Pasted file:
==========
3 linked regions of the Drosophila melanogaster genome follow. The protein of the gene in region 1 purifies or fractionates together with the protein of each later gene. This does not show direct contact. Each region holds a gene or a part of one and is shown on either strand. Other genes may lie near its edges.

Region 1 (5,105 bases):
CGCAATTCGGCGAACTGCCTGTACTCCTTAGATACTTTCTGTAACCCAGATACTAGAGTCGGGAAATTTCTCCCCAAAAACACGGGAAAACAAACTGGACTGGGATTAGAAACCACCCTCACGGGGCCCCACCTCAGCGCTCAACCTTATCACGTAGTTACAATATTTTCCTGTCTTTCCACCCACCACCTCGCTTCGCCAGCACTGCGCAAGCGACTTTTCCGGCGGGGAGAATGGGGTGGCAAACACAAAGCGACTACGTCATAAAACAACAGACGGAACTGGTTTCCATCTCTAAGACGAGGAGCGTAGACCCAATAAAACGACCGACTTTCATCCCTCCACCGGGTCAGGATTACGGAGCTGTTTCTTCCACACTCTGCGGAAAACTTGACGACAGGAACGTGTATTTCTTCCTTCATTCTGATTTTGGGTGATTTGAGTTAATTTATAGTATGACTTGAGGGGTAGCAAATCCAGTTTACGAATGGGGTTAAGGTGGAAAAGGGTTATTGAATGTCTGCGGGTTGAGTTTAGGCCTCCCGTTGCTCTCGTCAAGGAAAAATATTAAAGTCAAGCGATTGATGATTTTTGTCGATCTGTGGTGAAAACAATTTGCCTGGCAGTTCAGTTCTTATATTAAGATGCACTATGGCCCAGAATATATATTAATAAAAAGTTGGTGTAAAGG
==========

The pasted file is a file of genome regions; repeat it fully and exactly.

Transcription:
3 linked regions of the Drosophila melanogaster genome follow. The protein of the gene in region 1 purifies or fractionates together with the protein of each later gene. This does not show direct contact. Each region holds a gene or a part of one and is shown on either strand. Other genes may lie near its edges.

Region 1 (5,105 bases):
CGCAATTCGGCGAACTGCCTGTACTCCTTAGATACTTTCTGTAACCCAGATACTAGAGTCGGGAAATTTCTCCCCAAAAACACGGGAAAACAAACTGGACTGGGATTAGAAACCACCCTCACGGGGCCCCACCTCAGCGCTCAACCTTATCACGTAGTTACAATATTTTCCTGTCTTTCCACCCACCACCTCGCTTCGCCAGCACTGCGCAAGCGACTTTTCCGGCGGGGAGAATGGGGTGGCAAACACAAAGCGACTACGTCATAAAACAACAGACGGAACTGGTTTCCATCTCTAAGACGAGGAGCGTAGACCCAATAAAACGACCGACTTTCATCCCTCCACCGGGTCAGGATTACGGAGCTGTTTCTTCCACACTCTGCGGAAAACTTGACGACAGGAACGTGTATTTCTTCCTTCATTCTGATTTTGGGTGATTTGAGTTAATTTATAGTATGACTTGAGGGGTAGCAAATCCAGTTTACGAATGGGGTTAAGGTGGAAAAGGGTTATTGAATGTCTGCGGGTTGAGTTTAGGCCTCCCGTTGCTCTCGTCAAGGAAAAATATTAAAGTCAAGCGATTGATGATTTTTGTCGATCTGTGGTGAAAACAATTTGCCTGGCAGTTCAGTTCTTATATTAAGATGCACTATGGCCCAGAATATATATTAATAAAAAGTTGGTGTAAAGG